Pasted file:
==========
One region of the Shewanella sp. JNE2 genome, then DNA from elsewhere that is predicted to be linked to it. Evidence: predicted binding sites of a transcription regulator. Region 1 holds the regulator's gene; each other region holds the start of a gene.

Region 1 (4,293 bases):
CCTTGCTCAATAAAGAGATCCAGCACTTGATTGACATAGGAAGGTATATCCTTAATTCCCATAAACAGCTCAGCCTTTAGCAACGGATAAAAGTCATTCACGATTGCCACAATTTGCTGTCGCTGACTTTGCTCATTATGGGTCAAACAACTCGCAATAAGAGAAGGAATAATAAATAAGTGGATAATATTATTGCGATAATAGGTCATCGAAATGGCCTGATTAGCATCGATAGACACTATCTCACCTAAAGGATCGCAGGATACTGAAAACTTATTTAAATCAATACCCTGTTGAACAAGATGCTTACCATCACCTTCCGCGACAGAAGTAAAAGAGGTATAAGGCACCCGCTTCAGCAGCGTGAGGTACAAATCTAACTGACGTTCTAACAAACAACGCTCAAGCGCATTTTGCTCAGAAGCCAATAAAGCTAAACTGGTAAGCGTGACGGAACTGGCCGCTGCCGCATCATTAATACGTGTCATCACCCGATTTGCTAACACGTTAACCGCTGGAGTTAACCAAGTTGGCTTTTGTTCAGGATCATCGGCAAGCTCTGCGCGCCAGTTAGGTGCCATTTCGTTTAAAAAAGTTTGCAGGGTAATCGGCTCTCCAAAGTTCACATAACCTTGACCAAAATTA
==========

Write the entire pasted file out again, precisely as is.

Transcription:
One region of the Shewanella sp. JNE2 genome, then DNA from elsewhere that is predicted to be linked to it. Evidence: predicted binding sites of a transcription regulator. Region 1 holds the regulator's gene; each other region holds the start of a gene.

Region 1 (4,293 bases):
CCTTGCTCAATAAAGAGATCCAGCACTTGATTGACATAGGAAGGTATATCCTTAATTCCCATAAACAGCTCAGCCTTTAGCAACGGATAAAAGTCATTCACGATTGCCACAATTTGCTGTCGCTGACTTTGCTCATTATGGGTCAAACAACTCGCAATAAGAGAAGGAATAATAAATAAGTGGATAATATTATTGCGATAATAGGTCATCGAAATGGCCTGATTAGCATCGATAGACACTATCTCACCTAAAGGATCGCAGGATACTGAAAACTTATTTAAATCAATACCCTGTTGAACAAGATGCTTACCATCACCTTCCGCGACAGAAGTAAAAGAGGTATAAGGCACCCGCTTCAGCAGCGTGAGGTACAAATCTAACTGACGTTCTAACAAACAACGCTCAAGCGCATTTTGCTCAGAAGCCAATAAAGCTAAACTGGTAAGCGTGACGGAACTGGCCGCTGCCGCATCATTAATACGTGTCATCACCCGATTTGCTAACACGTTAACCGCTGGAGTTAACCAAGTTGGCTTTTGTTCAGGATCATCGGCAAGCTCTGCGCGCCAGTTAGGTGCCATTTCGTTTAAAAAAGTTTGCAGGGTAATCGGCTCTCCAAAGTTCACATAACCTTGACCAAAATTA